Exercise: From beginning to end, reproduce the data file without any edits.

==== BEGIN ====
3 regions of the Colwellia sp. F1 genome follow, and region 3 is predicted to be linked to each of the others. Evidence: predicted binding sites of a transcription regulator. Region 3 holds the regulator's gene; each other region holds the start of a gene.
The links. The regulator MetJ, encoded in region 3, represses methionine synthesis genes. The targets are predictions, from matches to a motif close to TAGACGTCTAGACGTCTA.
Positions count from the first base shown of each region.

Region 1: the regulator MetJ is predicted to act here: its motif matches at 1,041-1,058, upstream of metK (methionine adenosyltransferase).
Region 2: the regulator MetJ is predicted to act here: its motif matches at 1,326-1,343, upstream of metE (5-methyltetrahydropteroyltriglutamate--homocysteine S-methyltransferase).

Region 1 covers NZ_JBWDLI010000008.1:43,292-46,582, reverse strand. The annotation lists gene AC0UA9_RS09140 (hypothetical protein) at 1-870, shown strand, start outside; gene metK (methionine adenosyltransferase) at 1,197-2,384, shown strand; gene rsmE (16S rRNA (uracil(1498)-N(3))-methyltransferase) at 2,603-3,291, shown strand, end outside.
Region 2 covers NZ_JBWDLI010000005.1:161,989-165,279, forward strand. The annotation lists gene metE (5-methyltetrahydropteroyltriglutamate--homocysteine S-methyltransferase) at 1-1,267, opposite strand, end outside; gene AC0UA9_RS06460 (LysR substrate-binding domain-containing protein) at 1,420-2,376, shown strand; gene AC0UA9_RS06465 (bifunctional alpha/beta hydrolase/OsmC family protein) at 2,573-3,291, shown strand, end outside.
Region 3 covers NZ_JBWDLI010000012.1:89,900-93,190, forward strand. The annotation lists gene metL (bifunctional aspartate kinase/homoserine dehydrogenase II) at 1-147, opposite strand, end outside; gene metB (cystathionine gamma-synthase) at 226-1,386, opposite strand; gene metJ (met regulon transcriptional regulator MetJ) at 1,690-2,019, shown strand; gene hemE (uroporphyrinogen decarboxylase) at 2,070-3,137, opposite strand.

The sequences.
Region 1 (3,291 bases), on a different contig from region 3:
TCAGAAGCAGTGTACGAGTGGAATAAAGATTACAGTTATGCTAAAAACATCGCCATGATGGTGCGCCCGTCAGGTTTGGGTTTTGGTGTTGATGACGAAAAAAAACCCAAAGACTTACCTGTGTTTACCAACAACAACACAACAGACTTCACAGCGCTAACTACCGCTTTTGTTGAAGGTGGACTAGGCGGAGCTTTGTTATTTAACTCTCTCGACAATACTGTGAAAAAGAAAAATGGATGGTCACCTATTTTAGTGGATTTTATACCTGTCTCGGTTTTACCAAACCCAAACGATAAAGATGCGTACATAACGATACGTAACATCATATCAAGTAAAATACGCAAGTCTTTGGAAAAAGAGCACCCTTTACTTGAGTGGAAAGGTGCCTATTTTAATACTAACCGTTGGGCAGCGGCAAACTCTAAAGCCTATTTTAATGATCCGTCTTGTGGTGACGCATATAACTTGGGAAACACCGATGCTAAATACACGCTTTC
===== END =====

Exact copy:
3 regions of the Colwellia sp. F1 genome follow, and region 3 is predicted to be linked to each of the others. Evidence: predicted binding sites of a transcription regulator. Region 3 holds the regulator's gene; each other region holds the start of a gene.
The links. The regulator MetJ, encoded in region 3, represses methionine synthesis genes. The targets are predictions, from matches to a motif close to TAGACGTCTAGACGTCTA.
Positions count from the first base shown of each region.

Region 1: the regulator MetJ is predicted to act here: its motif matches at 1,041-1,058, upstream of metK (methionine adenosyltransferase).
Region 2: the regulator MetJ is predicted to act here: its motif matches at 1,326-1,343, upstream of metE (5-methyltetrahydropteroyltriglutamate--homocysteine S-methyltransferase).

Region 1 covers NZ_JBWDLI010000008.1:43,292-46,582, reverse strand. The annotation lists gene AC0UA9_RS09140 (hypothetical protein) at 1-870, shown strand, start outside; gene metK (methionine adenosyltransferase) at 1,197-2,384, shown strand; gene rsmE (16S rRNA (uracil(1498)-N(3))-methyltransferase) at 2,603-3,291, shown strand, end outside.
Region 2 covers NZ_JBWDLI010000005.1:161,989-165,279, forward strand. The annotation lists gene metE (5-methyltetrahydropteroyltriglutamate--homocysteine S-methyltransferase) at 1-1,267, opposite strand, end outside; gene AC0UA9_RS06460 (LysR substrate-binding domain-containing protein) at 1,420-2,376, shown strand; gene AC0UA9_RS06465 (bifunctional alpha/beta hydrolase/OsmC family protein) at 2,573-3,291, shown strand, end outside.
Region 3 covers NZ_JBWDLI010000012.1:89,900-93,190, forward strand. The annotation lists gene metL (bifunctional aspartate kinase/homoserine dehydrogenase II) at 1-147, opposite strand, end outside; gene metB (cystathionine gamma-synthase) at 226-1,386, opposite strand; gene metJ (met regulon transcriptional regulator MetJ) at 1,690-2,019, shown strand; gene hemE (uroporphyrinogen decarboxylase) at 2,070-3,137, opposite strand.

The sequences.
Region 1 (3,291 bases), on a different contig from region 3:
TCAGAAGCAGTGTACGAGTGGAATAAAGATTACAGTTATGCTAAAAACATCGCCATGATGGTGCGCCCGTCAGGTTTGGGTTTTGGTGTTGATGACGAAAAAAAACCCAAAGACTTACCTGTGTTTACCAACAACAACACAACAGACTTCACAGCGCTAACTACCGCTTTTGTTGAAGGTGGACTAGGCGGAGCTTTGTTATTTAACTCTCTCGACAATACTGTGAAAAAGAAAAATGGATGGTCACCTATTTTAGTGGATTTTATACCTGTCTCGGTTTTACCAAACCCAAACGATAAAGATGCGTACATAACGATACGTAACATCATATCAAGTAAAATACGCAAGTCTTTGGAAAAAGAGCACCCTTTACTTGAGTGGAAAGGTGCCTATTTTAATACTAACCGTTGGGCAGCGGCAAACTCTAAAGCCTATTTTAATGATCCGTCTTGTGGTGACGCATATAACTTGGGAAACACCGATGCTAAATACACGCTTTC